"I was called Sofiel in those days." Depending on the breadth of Lanie’s knowledge, she might know Sofiel as an angel of nature, the one who taught men the art of animal husbandry and inspiring within them a love for all of earth’s creatures. That she had fallen was still unknown, would be largely unknown for decades if not centuries.
Turning her back to the girl, Belle made quick work of her tunic’s lacings, dividing and divesting herself of the garment. Her braid she pulled over one shoulder as she spoke.
"The twin scars, on either side of my spine, are all that remains of my wings. The others are from the gaoru who attacked me. I said I knew varied members of your kindred. He who gave me those would have raped and killed me had I not fought him off. I know another, his name is Shiloh, and he is one of the kindest, gentlest souls I have ever known."
Other, smaller, scars and marks peppered the huntress’ once flawless skin, but the most eye-catching and brutal were the two named. Roughly aligned with her shoulder blades were two starburst scars, the flesh pale and slightly puckered, the shapes suggesting wings cut off at the base. The scars from her attack were newer, more raw, and ran from left shoulder to right hip. The furthest edge disappeared beneath the waist of her leggings. The back of her right arm bore some of the damage, too, telling the story of an enormously sized monster and the power of his claws.
"You ask how I know about the damned and the saved. That is how. I was once one of God’s own and I chose to disobey His rules and, for that sin, I was made mortal. But I make the choice, too, to live my life as well as I can. That is all any of us can do, really."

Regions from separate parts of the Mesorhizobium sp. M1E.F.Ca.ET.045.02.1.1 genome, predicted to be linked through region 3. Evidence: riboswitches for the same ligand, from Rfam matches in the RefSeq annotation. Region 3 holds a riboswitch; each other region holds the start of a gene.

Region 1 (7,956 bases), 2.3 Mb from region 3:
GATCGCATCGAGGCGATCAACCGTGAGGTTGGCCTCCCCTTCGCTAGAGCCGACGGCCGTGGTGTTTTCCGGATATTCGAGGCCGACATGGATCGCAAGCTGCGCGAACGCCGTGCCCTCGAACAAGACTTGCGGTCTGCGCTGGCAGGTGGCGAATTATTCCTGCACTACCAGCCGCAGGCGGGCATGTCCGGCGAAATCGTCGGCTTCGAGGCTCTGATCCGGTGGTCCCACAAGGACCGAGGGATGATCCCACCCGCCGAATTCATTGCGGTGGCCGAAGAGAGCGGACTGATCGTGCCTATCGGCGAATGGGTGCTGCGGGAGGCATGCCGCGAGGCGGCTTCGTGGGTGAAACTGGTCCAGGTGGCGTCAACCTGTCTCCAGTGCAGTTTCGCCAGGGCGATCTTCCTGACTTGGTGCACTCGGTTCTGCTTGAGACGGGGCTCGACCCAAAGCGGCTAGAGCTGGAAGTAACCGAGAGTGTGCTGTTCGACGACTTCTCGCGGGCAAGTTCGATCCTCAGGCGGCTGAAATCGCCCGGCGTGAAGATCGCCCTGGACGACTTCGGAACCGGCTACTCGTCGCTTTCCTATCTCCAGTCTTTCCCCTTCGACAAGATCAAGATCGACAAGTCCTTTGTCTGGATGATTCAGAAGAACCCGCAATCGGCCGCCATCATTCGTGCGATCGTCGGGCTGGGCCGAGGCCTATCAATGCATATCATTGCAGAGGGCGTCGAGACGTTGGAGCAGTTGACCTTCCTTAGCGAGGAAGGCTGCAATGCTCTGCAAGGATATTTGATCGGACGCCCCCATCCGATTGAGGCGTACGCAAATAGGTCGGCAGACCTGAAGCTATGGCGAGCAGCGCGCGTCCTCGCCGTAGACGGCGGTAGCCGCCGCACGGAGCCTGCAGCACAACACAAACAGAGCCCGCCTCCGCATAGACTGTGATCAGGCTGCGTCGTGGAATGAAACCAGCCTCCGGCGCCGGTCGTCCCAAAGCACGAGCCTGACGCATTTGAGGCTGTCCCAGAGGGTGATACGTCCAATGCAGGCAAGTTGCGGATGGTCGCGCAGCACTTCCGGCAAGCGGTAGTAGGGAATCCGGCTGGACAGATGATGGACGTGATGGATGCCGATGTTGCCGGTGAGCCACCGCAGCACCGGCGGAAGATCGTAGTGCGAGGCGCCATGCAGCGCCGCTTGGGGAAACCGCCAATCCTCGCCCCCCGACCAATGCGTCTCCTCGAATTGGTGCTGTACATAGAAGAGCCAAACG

The demon’s scowl deepened when Sofiel provided examples of his change in behavior. All this time he told himself that he was still the same Abaddon, but one with a different goal. He was crueler, downright sadistic to be frank and there was time when he found it easier to experience merriment. He yearned to prove Michael wrong in his assumptions that Destruction would succumb to treachery, but what changed all that? It was the seed that Lucifer planted within him and the others that followed.
Since Abaddon was a Dark Angel, it was much easier for him to succumb to sin. Those like him were made from darkness and spent most of their willpower resisting the temptation of giving in to it. Lucifer’s words had grabbed hold of him, they lingered in his plainest thoughts, screaming in his ear until he acknowledged them. The more Abaddon considered those ideals, the more sense they made.